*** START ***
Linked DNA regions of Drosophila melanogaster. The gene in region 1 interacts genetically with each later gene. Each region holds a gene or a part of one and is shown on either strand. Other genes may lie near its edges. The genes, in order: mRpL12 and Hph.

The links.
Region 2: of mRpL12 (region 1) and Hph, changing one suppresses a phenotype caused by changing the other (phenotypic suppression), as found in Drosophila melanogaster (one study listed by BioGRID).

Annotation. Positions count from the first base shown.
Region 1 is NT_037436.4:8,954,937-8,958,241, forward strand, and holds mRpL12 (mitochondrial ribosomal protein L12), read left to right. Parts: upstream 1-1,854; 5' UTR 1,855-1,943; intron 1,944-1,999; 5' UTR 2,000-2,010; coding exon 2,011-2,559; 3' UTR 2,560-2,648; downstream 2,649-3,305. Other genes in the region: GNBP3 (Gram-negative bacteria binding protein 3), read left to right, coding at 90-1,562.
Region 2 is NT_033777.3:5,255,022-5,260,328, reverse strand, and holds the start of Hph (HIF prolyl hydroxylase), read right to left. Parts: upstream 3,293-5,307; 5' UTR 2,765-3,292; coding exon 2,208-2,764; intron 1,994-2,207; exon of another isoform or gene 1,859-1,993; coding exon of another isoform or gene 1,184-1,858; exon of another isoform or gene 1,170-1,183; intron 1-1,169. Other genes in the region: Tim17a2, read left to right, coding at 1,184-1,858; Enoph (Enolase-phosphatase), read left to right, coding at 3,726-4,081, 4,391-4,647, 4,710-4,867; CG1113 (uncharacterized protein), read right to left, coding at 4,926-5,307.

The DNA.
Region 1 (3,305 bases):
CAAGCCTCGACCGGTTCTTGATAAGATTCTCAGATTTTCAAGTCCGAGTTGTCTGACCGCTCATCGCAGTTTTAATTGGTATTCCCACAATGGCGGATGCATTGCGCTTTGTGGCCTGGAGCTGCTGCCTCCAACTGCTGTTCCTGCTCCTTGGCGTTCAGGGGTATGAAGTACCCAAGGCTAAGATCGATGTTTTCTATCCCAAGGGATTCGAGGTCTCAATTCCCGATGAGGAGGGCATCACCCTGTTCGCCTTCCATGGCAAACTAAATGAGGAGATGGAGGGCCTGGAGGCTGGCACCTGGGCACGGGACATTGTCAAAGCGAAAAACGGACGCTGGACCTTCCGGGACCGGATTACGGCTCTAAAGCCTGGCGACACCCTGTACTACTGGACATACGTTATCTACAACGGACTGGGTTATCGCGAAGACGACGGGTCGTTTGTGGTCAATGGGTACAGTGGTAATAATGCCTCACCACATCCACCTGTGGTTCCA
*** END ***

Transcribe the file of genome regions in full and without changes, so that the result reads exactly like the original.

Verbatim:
Linked DNA regions of Drosophila melanogaster. The gene in region 1 interacts genetically with each later gene. Each region holds a gene or a part of one and is shown on either strand. Other genes may lie near its edges. The genes, in order: mRpL12 and Hph.

The links.
Region 2: of mRpL12 (region 1) and Hph, changing one suppresses a phenotype caused by changing the other (phenotypic suppression), as found in Drosophila melanogaster (one study listed by BioGRID).

Annotation. Positions count from the first base shown.
Region 1 is NT_037436.4:8,954,937-8,958,241, forward strand, and holds mRpL12 (mitochondrial ribosomal protein L12), read left to right. Parts: upstream 1-1,854; 5' UTR 1,855-1,943; intron 1,944-1,999; 5' UTR 2,000-2,010; coding exon 2,011-2,559; 3' UTR 2,560-2,648; downstream 2,649-3,305. Other genes in the region: GNBP3 (Gram-negative bacteria binding protein 3), read left to right, coding at 90-1,562.
Region 2 is NT_033777.3:5,255,022-5,260,328, reverse strand, and holds the start of Hph (HIF prolyl hydroxylase), read right to left. Parts: upstream 3,293-5,307; 5' UTR 2,765-3,292; coding exon 2,208-2,764; intron 1,994-2,207; exon of another isoform or gene 1,859-1,993; coding exon of another isoform or gene 1,184-1,858; exon of another isoform or gene 1,170-1,183; intron 1-1,169. Other genes in the region: Tim17a2, read left to right, coding at 1,184-1,858; Enoph (Enolase-phosphatase), read left to right, coding at 3,726-4,081, 4,391-4,647, 4,710-4,867; CG1113 (uncharacterized protein), read right to left, coding at 4,926-5,307.

The DNA.
Region 1 (3,305 bases):
CAAGCCTCGACCGGTTCTTGATAAGATTCTCAGATTTTCAAGTCCGAGTTGTCTGACCGCTCATCGCAGTTTTAATTGGTATTCCCACAATGGCGGATGCATTGCGCTTTGTGGCCTGGAGCTGCTGCCTCCAACTGCTGTTCCTGCTCCTTGGCGTTCAGGGGTATGAAGTACCCAAGGCTAAGATCGATGTTTTCTATCCCAAGGGATTCGAGGTCTCAATTCCCGATGAGGAGGGCATCACCCTGTTCGCCTTCCATGGCAAACTAAATGAGGAGATGGAGGGCCTGGAGGCTGGCACCTGGGCACGGGACATTGTCAAAGCGAAAAACGGACGCTGGACCTTCCGGGACCGGATTACGGCTCTAAAGCCTGGCGACACCCTGTACTACTGGACATACGTTATCTACAACGGACTGGGTTATCGCGAAGACGACGGGTCGTTTGTGGTCAATGGGTACAGTGGTAATAATGCCTCACCACATCCACCTGTGGTTCCA